The frequency accuracy is usually specified in the hardware specification sheets. This is calculated from the frequency error normalised to the sampling rate. For USRP RIO 2943R, a  +/- 2.5 parts per million (ppm) frequency error can occur (NI, 2015). This means that the hardware introduces +/- 2.5Hz frequency error for a 1MHz sampling rate. This is much smaller than the subcarrier spacing we use in our experiments. The data sheets of USRP-RIO indicate that the hardware introduces a delay of less than 1 ?sec. Hence, hardware induced impairments are so small when experiments are conducted on the same device that frequency synchronisation is typically not necessary.

However, in experiments where the transmitter and receiver are separated by a distance  or greater, a significant time and frequency offsets affect the received signal. A correlation based two-stage time and frequency synchronisation algorithm is described in this paper. Performance results for PCC and CP-OFDM implementations with the synchronisation algorithm are compared for frequency offset in an AWGN channel and various modulation orders

PCC-OFDM System Model

The transmitter block diagram of the PCC-OFDM is illustrated in Figure 2. At the transmitter, information bits are modulated using 16-QAM and 64-QAM with PCC carrier grouping. A grouping order of two is assumed in this paper, so QAM modulated samples are mapped onto a weighted pair of adjacent subcarriers with a relative weighting of +1, -1.

 LabVIEW based Software Defined Radio Platform

Figure 1: LabVIEW based Software Defined Radio Platform with (a) one USRP (b) two USRPs

 PCC OFDM Transmitter

Figure 2: PCC OFDM Transmitter


A typical transmission frame carrying multiple OFDM or PCC symbols with Barker training sequences is shown in Figure 3. A repetition of training information induces periodicity into the transmission which the receiver uses in the estimation of CFO, delay and channel state information. Each training block is a Barker code which comprises a sequence of +1 or -1 and exhibits good aperiodic autocorrelation properties (Moose, 1994).

 Transmission Frame carrying PCC-OFDM symbols

Figure 3 Transmission frame carrying PCC-OFDM symbols


The serial information QAM symbol stream is split into N parallel sub-streams that are mapped onto N subcarriers. The pair of subcarriers around Nyquist frequencies are nulled. Four subcarriers around zero frequency are further nulled as any DC bias complicates the analogue to digital and digital to analogue conversion processes. After the subcarrier nulling stage, the time domain data is generated using an inverse fast Fourier transform (IFFT). The parallel information streams are converted back into a serial data stream and up-sampled. This signal then passes through a band-limiting filter and then the RF front-end for digital-to analogue conversion and transmission across the wireless channel.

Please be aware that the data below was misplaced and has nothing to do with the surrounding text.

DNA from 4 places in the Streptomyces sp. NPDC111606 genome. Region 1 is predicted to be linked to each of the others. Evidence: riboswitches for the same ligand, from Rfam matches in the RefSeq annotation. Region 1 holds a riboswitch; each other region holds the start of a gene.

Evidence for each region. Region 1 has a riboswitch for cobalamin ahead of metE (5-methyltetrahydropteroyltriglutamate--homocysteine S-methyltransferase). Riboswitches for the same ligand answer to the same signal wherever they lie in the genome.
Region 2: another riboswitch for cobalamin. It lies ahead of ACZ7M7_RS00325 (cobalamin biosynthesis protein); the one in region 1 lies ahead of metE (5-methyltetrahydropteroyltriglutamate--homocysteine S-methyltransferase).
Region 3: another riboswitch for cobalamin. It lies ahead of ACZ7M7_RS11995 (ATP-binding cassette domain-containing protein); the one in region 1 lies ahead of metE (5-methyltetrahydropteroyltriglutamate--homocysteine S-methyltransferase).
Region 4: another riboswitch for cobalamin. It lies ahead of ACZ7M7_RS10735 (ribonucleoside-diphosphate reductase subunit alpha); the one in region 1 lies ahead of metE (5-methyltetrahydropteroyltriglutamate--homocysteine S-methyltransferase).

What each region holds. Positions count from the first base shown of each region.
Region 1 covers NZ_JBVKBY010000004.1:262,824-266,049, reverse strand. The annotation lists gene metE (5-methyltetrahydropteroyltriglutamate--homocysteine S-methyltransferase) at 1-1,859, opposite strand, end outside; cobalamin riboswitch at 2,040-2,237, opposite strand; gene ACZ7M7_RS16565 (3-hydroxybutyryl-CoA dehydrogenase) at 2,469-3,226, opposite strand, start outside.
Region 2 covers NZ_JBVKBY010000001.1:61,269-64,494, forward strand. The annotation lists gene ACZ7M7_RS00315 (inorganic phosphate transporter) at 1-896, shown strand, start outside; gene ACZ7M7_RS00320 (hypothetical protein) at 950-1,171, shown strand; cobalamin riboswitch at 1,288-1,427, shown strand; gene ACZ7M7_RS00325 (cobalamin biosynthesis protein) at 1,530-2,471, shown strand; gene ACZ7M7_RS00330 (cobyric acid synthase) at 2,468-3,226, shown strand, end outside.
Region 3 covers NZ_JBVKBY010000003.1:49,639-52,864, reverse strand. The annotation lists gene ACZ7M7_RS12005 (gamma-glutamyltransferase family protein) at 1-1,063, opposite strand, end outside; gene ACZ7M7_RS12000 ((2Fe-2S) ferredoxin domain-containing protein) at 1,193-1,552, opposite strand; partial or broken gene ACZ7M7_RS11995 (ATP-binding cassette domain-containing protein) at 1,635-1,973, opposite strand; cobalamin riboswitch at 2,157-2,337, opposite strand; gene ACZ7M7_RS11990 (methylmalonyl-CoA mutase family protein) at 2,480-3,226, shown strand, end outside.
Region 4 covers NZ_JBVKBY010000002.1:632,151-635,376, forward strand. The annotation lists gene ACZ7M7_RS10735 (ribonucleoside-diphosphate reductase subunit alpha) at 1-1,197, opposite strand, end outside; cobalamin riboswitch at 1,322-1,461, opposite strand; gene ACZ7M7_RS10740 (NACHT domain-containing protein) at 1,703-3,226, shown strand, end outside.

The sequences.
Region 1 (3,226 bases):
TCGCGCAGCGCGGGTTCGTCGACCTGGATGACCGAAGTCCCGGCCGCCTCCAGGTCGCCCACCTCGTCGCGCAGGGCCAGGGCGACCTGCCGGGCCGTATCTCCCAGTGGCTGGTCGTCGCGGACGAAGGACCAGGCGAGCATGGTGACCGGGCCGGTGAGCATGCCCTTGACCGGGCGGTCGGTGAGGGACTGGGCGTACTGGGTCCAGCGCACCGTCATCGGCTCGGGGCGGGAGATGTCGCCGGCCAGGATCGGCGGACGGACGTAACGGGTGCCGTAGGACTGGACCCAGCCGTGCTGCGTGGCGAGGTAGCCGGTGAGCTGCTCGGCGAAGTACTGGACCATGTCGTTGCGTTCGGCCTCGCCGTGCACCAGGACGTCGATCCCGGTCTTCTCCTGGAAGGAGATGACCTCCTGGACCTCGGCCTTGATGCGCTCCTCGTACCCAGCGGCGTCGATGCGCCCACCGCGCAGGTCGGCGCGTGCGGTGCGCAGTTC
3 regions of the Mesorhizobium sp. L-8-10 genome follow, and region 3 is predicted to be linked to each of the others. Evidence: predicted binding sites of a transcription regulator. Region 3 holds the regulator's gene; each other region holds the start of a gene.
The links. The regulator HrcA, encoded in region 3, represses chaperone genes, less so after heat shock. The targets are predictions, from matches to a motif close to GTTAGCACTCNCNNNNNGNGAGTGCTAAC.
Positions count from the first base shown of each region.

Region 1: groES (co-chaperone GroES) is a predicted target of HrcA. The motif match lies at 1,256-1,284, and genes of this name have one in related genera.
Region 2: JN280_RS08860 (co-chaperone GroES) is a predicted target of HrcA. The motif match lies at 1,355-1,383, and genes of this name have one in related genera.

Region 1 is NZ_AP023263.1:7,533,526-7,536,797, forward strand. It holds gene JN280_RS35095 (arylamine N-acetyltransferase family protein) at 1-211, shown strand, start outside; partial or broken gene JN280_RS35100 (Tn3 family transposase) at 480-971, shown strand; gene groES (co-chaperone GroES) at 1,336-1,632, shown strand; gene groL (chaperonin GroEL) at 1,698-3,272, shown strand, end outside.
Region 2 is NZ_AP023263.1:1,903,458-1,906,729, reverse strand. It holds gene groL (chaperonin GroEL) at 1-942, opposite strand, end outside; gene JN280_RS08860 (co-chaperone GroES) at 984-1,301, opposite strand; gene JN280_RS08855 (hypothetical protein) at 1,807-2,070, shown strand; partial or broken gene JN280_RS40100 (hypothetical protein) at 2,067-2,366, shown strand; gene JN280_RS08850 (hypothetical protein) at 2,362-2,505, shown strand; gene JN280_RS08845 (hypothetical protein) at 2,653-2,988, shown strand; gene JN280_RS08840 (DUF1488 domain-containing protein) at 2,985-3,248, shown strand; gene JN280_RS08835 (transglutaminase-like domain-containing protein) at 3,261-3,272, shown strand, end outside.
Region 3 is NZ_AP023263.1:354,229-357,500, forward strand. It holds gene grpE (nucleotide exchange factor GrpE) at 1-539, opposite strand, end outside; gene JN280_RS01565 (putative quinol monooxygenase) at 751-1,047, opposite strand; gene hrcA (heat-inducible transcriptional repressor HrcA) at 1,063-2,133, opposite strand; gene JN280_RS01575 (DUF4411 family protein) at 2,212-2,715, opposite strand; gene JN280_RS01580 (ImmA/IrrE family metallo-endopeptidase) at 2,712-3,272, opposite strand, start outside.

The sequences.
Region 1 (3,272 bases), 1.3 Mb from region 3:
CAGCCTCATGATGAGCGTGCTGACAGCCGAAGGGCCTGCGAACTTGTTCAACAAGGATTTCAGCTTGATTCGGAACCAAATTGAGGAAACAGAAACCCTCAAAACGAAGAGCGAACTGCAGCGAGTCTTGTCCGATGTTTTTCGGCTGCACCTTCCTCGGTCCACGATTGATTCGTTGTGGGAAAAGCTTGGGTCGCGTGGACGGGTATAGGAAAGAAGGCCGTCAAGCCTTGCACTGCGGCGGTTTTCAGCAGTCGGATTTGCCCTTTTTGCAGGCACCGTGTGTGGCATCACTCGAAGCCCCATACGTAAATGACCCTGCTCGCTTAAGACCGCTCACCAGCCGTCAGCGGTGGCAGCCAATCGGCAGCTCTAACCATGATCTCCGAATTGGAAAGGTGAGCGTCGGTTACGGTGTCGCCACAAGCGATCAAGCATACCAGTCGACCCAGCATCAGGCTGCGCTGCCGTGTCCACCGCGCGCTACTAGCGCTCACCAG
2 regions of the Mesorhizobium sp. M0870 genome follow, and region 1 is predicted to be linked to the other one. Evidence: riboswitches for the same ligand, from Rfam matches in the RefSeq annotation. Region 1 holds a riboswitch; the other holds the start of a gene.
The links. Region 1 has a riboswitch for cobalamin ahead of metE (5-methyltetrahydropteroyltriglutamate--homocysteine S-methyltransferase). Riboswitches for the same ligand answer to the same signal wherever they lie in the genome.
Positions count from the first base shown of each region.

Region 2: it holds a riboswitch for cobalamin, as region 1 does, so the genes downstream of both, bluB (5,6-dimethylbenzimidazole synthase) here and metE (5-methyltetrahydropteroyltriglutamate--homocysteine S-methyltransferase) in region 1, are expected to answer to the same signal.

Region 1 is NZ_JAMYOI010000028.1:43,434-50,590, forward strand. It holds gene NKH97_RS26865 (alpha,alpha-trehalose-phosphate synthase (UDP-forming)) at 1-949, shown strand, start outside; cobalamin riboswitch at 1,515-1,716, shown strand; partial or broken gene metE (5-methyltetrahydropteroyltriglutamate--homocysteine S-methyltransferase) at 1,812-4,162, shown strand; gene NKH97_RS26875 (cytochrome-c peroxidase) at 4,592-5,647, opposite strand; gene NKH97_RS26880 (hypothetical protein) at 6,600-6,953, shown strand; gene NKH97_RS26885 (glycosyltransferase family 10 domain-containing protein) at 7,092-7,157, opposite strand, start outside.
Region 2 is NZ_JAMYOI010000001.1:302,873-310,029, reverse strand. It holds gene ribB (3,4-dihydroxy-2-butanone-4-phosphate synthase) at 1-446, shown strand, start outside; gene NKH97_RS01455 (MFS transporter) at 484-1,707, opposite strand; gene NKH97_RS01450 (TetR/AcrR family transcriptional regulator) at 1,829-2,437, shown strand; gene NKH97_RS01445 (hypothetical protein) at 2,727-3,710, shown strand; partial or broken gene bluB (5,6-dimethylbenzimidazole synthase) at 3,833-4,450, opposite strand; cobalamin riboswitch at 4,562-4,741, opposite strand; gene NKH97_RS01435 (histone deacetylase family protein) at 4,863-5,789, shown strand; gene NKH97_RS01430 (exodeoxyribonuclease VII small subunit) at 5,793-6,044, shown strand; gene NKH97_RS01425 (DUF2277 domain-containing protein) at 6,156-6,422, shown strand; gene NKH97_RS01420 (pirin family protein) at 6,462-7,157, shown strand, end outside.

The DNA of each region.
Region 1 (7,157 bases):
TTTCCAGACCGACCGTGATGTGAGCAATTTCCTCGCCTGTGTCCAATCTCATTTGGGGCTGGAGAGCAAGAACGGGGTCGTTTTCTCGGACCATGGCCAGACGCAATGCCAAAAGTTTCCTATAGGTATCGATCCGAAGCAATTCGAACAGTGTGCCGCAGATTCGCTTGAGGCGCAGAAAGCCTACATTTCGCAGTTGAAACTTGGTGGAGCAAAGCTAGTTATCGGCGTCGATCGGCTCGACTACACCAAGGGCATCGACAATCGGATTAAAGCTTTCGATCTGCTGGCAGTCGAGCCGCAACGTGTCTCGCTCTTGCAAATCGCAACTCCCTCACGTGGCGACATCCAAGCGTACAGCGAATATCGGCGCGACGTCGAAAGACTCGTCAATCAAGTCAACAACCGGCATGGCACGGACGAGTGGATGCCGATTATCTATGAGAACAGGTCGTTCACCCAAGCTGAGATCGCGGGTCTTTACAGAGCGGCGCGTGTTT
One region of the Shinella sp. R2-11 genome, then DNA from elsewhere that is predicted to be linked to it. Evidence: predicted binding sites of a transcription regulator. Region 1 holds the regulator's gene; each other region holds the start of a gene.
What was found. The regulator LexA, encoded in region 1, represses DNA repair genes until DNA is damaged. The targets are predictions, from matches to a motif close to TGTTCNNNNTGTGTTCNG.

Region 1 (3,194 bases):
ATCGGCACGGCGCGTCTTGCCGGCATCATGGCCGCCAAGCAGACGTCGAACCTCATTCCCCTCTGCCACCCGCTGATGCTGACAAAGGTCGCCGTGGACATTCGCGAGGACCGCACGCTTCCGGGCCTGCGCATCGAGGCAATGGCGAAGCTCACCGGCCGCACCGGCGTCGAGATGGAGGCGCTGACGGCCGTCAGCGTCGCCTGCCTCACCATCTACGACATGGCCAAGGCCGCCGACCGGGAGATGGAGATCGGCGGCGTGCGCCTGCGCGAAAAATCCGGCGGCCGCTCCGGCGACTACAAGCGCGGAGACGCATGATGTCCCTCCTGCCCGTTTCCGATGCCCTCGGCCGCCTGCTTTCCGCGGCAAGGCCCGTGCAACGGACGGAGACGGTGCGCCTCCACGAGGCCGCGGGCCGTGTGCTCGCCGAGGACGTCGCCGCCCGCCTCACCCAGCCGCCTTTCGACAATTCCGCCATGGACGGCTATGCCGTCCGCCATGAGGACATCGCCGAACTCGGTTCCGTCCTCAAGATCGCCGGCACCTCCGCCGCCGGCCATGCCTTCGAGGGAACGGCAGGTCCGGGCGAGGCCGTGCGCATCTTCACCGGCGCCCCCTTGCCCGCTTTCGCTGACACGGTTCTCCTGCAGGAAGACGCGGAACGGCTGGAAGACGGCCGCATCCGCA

PCC OFDM Receiver

Figure 4 PCC OFDM Receiver

Equation 1 and text

Time and frequency synchronisation

The delay parameter may span several symbol periods and must be estimated to determine the frame start. Prior to this, a fractional time synchronisation is carried out on the oversampled received frame. To achieve this the received OFDM or PCC signals are up-sampled with the same oversampling rate as was used at the transmitter. The calculation of the fine time synchronisation offset involves tracking the energy of the received frame over L fractional time delays where each delay is Ts/L. The time index corresponding to the maximum energy of the received frame is used to compensate the fractional time offset. The fine synchronisation results in a sample level signal that has an integer time offset. This is carried out at a sample level following fine synchronisation process. A simple correlation-based peak-detection technique is used to estimate the unknown integer delay. To estimate the integer time offset, the received signal corresponding to the training phase is correlated with the training signal given by

Equation 2

where N is the length of the training sequence. An estimate of the delay parameter D in (1) is then calculated by taking the index n of the maximum value of the correlation metric given in (2). This is given by

Equation 3 to 4 Equations 5 to 6

In (6), the first few training samples affected by channel memory are discarded when calculating the synchronisation parameters. The normalised CFO estimate is simply the angle of (6) which is given by: